Just remember that a budget by itself will not do anything. You need to take action and have the discipline to follow through on what you planned. This requires making the right decisions everyday when you are faced with spending money.

A great tool to use to track your spending and manage your budget is the 22seven app. Using this app you can set your budget and spending limits, receive notifications and track your progress.

3. Time value of money

The most important concept you can learn is the time value of money. My journey to improving financial literacy started here. Money will lose value overtime if you do not invest it. However, money will gain value over time if you do invest it.

Money loses value overtime due to inflation. Inflation means that everything gets more and more expensive every year. So if you keep your money under your bed then you will find that you can buy less and less with the same money as time passes.

If inflation is 7% and you could buy 10 apples for R100 today then in 10 years time you will only be able to buy 5 apples for the same R100.

Similarly if you invested the R100 at 7% interest for 10 years then it would be worth about R200 so you will still be able to buy your 10 apples.

So the learning is that as time passes you need to invest the money that you have got and you need to earn more money every year to cover the increasing cost due to inflation.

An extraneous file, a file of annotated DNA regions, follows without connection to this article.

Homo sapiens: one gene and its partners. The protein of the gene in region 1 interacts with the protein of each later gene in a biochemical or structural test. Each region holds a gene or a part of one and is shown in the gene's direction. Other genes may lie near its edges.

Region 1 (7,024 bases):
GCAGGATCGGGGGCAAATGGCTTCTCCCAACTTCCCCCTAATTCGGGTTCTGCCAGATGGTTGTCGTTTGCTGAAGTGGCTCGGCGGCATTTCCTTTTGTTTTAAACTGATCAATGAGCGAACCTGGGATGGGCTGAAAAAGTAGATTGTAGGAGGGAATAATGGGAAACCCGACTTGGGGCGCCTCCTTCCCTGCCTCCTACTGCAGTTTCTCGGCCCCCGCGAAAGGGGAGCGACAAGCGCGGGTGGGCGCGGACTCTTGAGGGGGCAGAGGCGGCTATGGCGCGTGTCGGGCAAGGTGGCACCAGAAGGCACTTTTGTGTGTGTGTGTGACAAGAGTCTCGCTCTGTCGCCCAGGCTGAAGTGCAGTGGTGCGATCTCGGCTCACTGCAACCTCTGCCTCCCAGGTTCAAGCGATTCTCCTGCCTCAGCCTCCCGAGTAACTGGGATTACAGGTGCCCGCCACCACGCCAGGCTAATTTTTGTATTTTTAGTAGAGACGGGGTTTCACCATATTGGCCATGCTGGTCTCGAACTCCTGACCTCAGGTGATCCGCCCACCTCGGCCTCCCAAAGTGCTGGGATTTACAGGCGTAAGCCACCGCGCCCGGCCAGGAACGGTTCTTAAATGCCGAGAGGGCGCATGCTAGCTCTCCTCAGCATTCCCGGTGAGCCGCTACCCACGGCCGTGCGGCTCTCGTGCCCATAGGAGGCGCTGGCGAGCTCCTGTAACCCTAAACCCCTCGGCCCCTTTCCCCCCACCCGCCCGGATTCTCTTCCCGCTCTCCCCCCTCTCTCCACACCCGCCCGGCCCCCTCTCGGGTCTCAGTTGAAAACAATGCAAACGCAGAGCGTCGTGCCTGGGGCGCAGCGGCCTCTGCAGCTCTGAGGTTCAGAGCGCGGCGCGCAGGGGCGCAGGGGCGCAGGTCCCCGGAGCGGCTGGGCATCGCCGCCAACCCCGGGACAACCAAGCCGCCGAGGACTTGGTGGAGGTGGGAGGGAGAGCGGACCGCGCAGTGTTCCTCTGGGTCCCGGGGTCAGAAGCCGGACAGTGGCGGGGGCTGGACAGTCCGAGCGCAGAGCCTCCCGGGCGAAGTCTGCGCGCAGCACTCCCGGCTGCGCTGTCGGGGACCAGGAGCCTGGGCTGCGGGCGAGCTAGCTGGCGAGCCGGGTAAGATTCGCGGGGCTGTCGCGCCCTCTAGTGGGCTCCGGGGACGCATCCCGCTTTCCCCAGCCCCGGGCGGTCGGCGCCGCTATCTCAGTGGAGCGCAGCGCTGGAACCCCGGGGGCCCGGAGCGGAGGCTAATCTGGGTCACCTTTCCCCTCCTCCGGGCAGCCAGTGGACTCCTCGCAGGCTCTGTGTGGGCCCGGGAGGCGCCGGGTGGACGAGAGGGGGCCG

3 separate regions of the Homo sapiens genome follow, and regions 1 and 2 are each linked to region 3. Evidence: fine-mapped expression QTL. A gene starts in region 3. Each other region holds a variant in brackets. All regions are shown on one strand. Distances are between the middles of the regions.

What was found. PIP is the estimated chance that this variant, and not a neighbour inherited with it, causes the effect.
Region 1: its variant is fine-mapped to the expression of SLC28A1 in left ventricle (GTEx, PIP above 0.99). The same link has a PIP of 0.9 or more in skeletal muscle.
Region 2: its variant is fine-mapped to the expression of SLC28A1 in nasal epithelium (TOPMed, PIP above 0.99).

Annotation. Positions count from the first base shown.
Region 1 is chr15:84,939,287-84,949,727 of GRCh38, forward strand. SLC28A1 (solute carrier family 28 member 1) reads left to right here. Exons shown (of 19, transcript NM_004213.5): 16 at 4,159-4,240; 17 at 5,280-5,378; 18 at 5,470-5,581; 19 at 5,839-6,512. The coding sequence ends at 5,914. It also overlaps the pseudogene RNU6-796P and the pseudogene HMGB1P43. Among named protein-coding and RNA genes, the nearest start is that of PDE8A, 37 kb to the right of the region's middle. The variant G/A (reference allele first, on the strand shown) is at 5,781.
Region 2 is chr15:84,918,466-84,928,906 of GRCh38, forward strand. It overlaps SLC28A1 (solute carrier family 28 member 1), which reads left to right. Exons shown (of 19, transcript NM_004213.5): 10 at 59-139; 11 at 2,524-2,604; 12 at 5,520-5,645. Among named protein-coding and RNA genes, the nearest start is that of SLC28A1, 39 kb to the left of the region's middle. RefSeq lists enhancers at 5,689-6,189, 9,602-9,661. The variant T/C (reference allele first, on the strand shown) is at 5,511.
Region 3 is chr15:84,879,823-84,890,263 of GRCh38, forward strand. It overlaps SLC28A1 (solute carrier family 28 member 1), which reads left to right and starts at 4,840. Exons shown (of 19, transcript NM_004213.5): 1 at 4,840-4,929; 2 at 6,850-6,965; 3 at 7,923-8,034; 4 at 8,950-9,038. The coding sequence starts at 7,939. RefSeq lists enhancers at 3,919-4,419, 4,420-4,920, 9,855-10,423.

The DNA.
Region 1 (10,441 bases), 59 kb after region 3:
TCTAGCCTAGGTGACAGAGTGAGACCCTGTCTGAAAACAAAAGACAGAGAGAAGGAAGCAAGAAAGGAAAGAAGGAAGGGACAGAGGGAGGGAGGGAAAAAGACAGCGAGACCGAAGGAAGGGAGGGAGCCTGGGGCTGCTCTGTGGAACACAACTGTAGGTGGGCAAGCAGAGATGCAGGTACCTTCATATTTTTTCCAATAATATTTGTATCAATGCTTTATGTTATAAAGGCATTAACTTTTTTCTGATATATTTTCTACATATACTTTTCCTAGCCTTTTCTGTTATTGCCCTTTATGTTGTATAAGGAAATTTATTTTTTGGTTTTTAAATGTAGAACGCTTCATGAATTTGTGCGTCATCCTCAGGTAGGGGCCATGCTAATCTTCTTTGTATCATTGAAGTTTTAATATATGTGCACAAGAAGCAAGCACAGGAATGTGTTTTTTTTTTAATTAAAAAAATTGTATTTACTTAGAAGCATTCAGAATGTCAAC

How to calculate future value of money

Understanding the calculations is important in grasping and improving financial literacy. Lets calculate the future value of R10 000 invested at 9% interest rate over a period of 15 years.

The present value is R10 000
The interest rate is 9%
The number of periods is 15 years

The difficult way to do this is to use the formula below. Using the present value of R10 000, interest of 9%pa and a period of 15 years that investment will be worth R36 425.

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How to calculate the future value of money

The easier way is to use the FV function in excel which you will find under formulas or fx insert function. It also explains how to use it.

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4. Effect of Compounding

Improving financial literacy means using all the knowledge that you have to grow your money. The reason money increases value so drastically over time is not just due to interest. It is due to the effects of compounding.

Compounding means that your value growth is re-invested and you get growth again on top of your previous growth. Think of it as a snowball rolling down a hill picking up a bit of snow on every rotation. Here is a great article explaining the effect of compounding.

Consider the following example below that shows the difference when 10% interest is applied to R10 000. Without compounding the 10% interest means that you will only add R1 000 every year so in total the interest earned over 10 years is R10 000. However when you apply compounding you earn interest on the previous years interest as well.